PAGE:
Post Budget – pensions still more tax efficient than Isas (almost always) says Hargreaves Lansdown

26th March 2014


Hargreaves Lansdown says that pensions remain more tax efficient than Isas except for basic rate taxpayers who want to make big cash withdrawals.

The firm says that pensions win the pure numbers game, which isn’t surprising given the head start they get from up-front tax relief, and the fact 25% can be drawn as tax-free cash.

The exception is basic rate taxpayers who draw their whole pension as a lump sum, and so end up paying 40%, or even 45%, tax. For these savers an ISA works out as more tax-efficient.

The firm says that this illustrates the natural tax barriers that will encourage savers to take their pensions gradually, not to mention the fact that funds left in the pension grow free from UK income and capital gains tax.

From April 2015, the government are legislating to allow everyone to access as much of their pension as they want.

However HL adds: “ISAs are still more flexible than pensions because they can be drawn on at any time, whereas you must wait until age 55 to draw your pension. Furthermore, the government are considering increasing the minimum pension age in line with the State Pension Age, so it could rise to 57 by 2028”.

The firm has also crunched the numbers based on £15,000 portfolio depending on tax status and more.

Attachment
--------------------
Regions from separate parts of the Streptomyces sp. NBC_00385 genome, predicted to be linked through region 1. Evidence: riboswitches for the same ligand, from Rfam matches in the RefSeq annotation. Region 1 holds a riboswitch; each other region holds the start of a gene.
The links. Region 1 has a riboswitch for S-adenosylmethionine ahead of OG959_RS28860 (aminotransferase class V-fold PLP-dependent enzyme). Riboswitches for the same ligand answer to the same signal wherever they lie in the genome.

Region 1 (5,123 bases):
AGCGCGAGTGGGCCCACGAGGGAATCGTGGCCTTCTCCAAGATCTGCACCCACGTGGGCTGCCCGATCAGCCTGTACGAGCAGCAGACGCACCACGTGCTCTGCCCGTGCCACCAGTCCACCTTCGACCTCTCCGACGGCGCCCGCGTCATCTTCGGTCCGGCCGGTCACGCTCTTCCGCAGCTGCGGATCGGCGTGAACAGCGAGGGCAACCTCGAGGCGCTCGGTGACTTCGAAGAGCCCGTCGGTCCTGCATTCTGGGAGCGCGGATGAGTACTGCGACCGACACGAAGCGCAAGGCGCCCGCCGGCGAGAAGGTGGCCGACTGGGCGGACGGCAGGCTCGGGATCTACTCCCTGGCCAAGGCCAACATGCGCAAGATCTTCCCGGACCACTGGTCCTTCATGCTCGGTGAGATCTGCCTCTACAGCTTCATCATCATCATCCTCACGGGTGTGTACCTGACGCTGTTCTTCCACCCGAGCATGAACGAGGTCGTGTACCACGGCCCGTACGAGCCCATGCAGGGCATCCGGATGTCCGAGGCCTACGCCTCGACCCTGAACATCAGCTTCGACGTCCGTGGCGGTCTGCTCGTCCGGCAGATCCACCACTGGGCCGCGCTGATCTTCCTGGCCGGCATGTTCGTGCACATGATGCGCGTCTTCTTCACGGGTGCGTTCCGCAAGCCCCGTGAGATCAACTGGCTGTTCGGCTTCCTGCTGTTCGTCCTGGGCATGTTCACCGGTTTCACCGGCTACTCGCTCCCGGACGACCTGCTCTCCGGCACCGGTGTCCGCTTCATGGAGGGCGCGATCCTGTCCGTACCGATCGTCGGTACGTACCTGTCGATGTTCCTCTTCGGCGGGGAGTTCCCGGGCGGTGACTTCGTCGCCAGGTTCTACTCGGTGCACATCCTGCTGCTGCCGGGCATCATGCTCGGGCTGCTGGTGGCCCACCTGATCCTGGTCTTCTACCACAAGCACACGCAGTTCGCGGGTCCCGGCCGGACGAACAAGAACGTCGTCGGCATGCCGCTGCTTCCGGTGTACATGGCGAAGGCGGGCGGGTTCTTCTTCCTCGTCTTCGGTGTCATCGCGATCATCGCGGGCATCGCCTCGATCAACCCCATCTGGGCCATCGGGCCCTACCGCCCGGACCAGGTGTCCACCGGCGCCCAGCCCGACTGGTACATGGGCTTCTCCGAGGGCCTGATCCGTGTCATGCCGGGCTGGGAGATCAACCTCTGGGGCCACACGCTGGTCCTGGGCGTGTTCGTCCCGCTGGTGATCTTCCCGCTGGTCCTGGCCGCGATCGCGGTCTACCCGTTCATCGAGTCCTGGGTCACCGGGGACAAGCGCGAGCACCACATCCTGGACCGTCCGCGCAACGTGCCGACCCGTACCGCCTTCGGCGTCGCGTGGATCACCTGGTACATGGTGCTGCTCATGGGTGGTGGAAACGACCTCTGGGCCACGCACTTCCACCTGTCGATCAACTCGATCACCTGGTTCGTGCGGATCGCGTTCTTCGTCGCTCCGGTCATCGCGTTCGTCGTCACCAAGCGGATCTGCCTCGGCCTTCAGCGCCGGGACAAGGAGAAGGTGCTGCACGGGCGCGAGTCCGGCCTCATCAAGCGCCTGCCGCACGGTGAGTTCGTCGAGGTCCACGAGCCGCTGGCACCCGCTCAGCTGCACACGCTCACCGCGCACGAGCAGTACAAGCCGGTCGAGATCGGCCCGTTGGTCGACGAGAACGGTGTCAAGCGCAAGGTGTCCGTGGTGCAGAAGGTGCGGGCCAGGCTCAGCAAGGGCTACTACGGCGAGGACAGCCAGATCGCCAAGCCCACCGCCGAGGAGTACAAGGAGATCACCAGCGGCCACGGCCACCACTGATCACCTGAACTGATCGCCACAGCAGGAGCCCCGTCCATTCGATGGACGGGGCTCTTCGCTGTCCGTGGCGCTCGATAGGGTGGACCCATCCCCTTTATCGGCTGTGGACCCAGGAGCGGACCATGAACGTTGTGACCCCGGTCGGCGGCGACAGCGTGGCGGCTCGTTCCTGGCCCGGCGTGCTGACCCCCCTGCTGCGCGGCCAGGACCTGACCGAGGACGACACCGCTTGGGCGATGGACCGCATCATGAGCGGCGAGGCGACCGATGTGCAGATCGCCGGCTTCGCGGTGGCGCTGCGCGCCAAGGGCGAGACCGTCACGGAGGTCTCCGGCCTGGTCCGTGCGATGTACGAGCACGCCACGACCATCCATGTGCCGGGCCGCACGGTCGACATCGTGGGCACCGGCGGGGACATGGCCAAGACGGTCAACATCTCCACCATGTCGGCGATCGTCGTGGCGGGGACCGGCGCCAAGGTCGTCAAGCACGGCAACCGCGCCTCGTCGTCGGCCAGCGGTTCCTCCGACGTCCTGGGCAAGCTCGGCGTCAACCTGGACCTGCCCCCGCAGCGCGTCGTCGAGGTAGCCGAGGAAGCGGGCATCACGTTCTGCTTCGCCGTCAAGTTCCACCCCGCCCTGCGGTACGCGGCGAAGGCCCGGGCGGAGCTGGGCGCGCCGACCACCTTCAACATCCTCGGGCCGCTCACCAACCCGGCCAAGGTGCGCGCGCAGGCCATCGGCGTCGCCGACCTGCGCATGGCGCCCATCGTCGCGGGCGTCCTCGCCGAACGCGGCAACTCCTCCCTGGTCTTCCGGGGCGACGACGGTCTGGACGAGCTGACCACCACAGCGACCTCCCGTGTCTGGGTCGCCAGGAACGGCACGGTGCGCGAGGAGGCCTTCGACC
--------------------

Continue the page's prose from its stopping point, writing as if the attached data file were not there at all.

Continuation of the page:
Pensions and ISAs: in numbers

The following analysis is based on a £15,000 investment, achieving 6% growth each year.

TAX RATE                           VALUE AFTER 25 YEARS*

Tax working             In retirement            ISAs                                                    Pensions

Basic rate taxpayers


20% 0% £34,725 £43,406
20% 20% £34,725 £36,895
20% 40% £34,725 £30,384
20% 45% £34,725 £28,757


Higher rate taxpayers


40% 0% £34,725 £57,875
40% 20% £34,725 £49,194
40% 40% £34,725 £40,512
40% 45% £34,725 £38,342


Additional rate taxpayers


45% 20% £34,725 £53,666
45% 40% £34,725 £44,195
45% 45% £34,725 £41,828

*Adjusted for 2.5% annual inflation

£3,600 non-earners’  pension allowance

The firm adds that one of the perks of the pension system is that non-earners can still pay £2,880 into a pension and they will get £720 added in basic rate tax relief, boosting their pension to £3,600, even though they haven’t paid any tax.

This looks like a very tax-efficient way to save for a non-earning spouse, particularly if they will be a non-taxpayer in retirement.

The note adds: “For example, a non-earning spouse could pay in £2,880 today, and withdraw £3,600 in cash from April 2015 (provided they are over 55), taking the tax relief and staying within the £10,000 personal tax-free allowance

“Once the government realise how generous they are being here, the £3,600 non-earner allowance may become a casualty of the consultation process, which closes in June”.

Laith Khalaf, Head of Corporate Research adds: “There is now huge potential for investors to keep the taxman off their hard-earned savings. Everyone should take a look at their monthly investments in light of the Budget, and think about how they can make them more tax-efficient, as well as easier to manage.”

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